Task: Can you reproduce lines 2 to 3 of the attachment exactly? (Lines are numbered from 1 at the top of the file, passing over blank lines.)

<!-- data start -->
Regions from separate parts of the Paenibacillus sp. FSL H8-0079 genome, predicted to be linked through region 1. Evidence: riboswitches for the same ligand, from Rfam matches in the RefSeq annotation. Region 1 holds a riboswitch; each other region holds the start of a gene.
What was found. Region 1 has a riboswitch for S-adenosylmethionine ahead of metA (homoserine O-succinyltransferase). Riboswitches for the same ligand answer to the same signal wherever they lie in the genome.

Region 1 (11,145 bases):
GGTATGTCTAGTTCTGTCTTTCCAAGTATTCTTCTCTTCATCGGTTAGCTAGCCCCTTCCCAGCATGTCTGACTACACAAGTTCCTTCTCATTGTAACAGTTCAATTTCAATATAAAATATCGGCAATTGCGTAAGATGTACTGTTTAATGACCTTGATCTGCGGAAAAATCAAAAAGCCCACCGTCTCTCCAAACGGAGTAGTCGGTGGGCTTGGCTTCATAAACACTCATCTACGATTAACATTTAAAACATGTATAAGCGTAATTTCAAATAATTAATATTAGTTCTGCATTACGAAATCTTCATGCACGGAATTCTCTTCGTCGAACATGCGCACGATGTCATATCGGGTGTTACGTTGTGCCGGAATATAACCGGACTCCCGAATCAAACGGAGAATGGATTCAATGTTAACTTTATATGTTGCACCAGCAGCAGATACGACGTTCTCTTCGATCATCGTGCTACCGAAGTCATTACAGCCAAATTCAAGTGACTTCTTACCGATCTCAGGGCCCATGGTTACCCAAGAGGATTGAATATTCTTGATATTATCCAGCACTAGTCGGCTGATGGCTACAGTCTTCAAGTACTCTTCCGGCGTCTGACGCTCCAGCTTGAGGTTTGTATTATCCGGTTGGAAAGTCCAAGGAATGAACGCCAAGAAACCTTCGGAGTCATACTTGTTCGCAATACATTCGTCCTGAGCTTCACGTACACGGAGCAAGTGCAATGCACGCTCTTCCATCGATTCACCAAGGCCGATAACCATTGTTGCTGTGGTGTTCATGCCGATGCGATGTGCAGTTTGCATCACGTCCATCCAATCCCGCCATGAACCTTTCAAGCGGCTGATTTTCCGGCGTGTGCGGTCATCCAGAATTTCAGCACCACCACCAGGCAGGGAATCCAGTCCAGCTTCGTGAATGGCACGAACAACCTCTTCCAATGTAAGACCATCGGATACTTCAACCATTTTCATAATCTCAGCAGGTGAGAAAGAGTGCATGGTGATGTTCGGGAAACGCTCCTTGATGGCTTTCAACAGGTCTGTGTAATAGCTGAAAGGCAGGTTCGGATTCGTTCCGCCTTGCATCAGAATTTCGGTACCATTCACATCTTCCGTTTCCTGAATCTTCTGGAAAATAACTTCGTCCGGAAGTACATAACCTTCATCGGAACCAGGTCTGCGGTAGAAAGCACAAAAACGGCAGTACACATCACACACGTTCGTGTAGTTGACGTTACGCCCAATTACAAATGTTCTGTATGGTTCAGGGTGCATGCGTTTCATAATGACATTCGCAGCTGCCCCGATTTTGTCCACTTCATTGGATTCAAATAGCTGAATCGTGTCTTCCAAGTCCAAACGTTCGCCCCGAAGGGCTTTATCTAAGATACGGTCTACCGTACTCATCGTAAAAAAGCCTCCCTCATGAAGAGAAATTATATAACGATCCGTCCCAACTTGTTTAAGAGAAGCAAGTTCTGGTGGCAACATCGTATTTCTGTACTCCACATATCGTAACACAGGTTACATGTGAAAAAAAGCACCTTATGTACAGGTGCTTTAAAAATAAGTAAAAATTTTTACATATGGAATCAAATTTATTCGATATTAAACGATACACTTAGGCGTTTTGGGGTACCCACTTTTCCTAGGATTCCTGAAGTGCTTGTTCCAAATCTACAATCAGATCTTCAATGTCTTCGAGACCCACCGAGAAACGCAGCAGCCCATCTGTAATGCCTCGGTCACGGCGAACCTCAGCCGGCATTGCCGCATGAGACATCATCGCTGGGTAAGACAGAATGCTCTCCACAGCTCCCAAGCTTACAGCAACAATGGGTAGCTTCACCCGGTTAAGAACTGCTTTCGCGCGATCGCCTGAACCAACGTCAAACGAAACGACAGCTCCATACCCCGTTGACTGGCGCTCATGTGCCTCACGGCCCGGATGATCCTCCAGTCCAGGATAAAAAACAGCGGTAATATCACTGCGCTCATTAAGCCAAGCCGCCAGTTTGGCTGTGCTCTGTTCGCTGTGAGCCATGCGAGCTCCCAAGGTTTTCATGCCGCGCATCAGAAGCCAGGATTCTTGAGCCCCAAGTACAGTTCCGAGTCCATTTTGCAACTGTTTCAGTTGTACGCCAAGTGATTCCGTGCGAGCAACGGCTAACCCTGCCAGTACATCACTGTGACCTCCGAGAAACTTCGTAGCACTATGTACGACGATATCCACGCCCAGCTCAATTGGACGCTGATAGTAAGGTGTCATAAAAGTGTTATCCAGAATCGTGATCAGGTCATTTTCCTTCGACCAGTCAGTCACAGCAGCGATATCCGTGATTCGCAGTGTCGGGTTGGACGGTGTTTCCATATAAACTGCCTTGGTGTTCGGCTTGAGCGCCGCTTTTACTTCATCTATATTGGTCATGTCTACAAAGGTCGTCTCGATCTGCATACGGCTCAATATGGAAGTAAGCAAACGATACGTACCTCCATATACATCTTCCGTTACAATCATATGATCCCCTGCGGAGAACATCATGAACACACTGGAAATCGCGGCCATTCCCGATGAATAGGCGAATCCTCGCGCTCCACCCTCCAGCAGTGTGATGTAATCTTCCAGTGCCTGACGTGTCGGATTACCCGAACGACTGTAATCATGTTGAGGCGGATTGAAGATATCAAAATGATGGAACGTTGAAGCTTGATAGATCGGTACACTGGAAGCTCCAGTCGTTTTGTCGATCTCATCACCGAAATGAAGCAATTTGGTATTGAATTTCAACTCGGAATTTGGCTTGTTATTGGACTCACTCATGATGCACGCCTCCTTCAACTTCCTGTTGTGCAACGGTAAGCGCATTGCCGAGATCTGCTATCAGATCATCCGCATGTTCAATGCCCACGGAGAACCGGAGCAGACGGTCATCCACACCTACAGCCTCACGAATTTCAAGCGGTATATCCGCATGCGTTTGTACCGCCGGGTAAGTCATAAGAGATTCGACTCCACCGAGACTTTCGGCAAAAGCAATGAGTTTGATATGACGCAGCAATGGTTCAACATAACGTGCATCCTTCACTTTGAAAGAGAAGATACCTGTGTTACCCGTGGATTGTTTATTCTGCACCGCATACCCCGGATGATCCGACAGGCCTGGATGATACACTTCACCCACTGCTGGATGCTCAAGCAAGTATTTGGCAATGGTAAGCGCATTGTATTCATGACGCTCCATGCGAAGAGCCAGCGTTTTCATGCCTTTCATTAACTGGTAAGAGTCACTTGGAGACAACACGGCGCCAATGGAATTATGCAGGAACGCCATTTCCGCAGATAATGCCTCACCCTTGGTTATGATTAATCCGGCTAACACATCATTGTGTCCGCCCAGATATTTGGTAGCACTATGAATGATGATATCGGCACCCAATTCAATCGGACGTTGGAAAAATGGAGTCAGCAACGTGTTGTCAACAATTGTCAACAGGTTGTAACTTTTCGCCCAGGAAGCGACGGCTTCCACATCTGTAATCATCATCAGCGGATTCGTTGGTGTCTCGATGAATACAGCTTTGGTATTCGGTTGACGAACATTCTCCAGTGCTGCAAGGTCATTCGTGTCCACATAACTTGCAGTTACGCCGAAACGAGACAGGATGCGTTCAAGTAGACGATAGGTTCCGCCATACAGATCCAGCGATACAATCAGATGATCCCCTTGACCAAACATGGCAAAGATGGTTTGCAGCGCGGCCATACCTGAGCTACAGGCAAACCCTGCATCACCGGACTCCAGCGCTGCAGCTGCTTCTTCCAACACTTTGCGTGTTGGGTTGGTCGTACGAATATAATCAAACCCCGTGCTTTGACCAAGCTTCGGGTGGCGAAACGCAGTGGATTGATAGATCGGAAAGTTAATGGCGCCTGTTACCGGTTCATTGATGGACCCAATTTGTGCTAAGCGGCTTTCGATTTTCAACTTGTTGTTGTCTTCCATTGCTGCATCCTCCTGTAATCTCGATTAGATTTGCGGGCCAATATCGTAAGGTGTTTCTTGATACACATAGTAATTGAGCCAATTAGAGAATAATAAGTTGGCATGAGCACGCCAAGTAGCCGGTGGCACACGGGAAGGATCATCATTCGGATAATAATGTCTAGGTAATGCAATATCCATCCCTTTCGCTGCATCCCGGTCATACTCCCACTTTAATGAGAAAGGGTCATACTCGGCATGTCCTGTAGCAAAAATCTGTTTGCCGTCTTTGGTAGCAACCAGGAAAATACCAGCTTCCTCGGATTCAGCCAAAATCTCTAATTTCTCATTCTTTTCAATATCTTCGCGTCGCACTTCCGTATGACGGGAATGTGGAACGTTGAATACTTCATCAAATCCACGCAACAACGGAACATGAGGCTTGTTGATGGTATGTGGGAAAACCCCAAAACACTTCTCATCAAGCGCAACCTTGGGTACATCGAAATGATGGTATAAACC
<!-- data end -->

What was found. Region 1 has a riboswitch for S-adenosylmethionine ahead of metA (homoserine O-succinyltransferase). Riboswitches for the same ligand answer to the same signal wherever they lie in the genome.

Region 1 (11,145 bases):